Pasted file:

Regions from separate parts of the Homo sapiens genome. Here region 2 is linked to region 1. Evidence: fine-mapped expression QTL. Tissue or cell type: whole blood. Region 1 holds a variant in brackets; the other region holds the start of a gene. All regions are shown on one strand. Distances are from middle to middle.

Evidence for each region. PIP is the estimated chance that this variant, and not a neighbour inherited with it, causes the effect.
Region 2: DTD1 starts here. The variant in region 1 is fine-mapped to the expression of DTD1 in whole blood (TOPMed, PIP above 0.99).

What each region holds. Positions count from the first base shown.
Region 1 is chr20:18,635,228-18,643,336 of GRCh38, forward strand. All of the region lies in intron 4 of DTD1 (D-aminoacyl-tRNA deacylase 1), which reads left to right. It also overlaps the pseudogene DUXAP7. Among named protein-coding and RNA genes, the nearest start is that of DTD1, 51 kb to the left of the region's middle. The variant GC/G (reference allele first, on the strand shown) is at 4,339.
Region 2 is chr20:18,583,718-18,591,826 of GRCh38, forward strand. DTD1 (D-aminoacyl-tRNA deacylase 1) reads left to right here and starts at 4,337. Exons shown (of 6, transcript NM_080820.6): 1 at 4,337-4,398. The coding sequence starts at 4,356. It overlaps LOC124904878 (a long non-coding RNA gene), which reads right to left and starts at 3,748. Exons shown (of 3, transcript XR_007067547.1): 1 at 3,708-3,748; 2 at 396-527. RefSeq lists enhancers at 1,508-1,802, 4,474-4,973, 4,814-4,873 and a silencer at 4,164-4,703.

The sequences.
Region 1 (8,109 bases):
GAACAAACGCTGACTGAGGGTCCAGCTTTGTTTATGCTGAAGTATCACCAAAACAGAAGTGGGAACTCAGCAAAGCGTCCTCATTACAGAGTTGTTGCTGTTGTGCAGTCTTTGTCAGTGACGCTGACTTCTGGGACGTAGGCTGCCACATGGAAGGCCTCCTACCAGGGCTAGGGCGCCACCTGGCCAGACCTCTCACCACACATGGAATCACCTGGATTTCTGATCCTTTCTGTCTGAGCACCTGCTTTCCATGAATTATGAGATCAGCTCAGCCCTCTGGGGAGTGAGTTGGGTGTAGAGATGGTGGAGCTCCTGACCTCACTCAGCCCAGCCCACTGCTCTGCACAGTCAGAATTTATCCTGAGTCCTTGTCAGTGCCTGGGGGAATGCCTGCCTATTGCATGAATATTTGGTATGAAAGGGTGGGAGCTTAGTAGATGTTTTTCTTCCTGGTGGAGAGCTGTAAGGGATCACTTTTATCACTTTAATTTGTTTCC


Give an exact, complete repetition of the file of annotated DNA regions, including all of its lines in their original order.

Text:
Regions from separate parts of the Homo sapiens genome. Here region 2 is linked to region 1. Evidence: fine-mapped expression QTL. Tissue or cell type: whole blood. Region 1 holds a variant in brackets; the other region holds the start of a gene. All regions are shown on one strand. Distances are from middle to middle.

Evidence for each region. PIP is the estimated chance that this variant, and not a neighbour inherited with it, causes the effect.
Region 2: DTD1 starts here. The variant in region 1 is fine-mapped to the expression of DTD1 in whole blood (TOPMed, PIP above 0.99).

What each region holds. Positions count from the first base shown.
Region 1 is chr20:18,635,228-18,643,336 of GRCh38, forward strand. All of the region lies in intron 4 of DTD1 (D-aminoacyl-tRNA deacylase 1), which reads left to right. It also overlaps the pseudogene DUXAP7. Among named protein-coding and RNA genes, the nearest start is that of DTD1, 51 kb to the left of the region's middle. The variant GC/G (reference allele first, on the strand shown) is at 4,339.
Region 2 is chr20:18,583,718-18,591,826 of GRCh38, forward strand. DTD1 (D-aminoacyl-tRNA deacylase 1) reads left to right here and starts at 4,337. Exons shown (of 6, transcript NM_080820.6): 1 at 4,337-4,398. The coding sequence starts at 4,356. It overlaps LOC124904878 (a long non-coding RNA gene), which reads right to left and starts at 3,748. Exons shown (of 3, transcript XR_007067547.1): 1 at 3,708-3,748; 2 at 396-527. RefSeq lists enhancers at 1,508-1,802, 4,474-4,973, 4,814-4,873 and a silencer at 4,164-4,703.

The sequences.
Region 1 (8,109 bases):
GAACAAACGCTGACTGAGGGTCCAGCTTTGTTTATGCTGAAGTATCACCAAAACAGAAGTGGGAACTCAGCAAAGCGTCCTCATTACAGAGTTGTTGCTGTTGTGCAGTCTTTGTCAGTGACGCTGACTTCTGGGACGTAGGCTGCCACATGGAAGGCCTCCTACCAGGGCTAGGGCGCCACCTGGCCAGACCTCTCACCACACATGGAATCACCTGGATTTCTGATCCTTTCTGTCTGAGCACCTGCTTTCCATGAATTATGAGATCAGCTCAGCCCTCTGGGGAGTGAGTTGGGTGTAGAGATGGTGGAGCTCCTGACCTCACTCAGCCCAGCCCACTGCTCTGCACAGTCAGAATTTATCCTGAGTCCTTGTCAGTGCCTGGGGGAATGCCTGCCTATTGCATGAATATTTGGTATGAAAGGGTGGGAGCTTAGTAGATGTTTTTCTTCCTGGTGGAGAGCTGTAAGGGATCACTTTTATCACTTTAATTTGTTTCC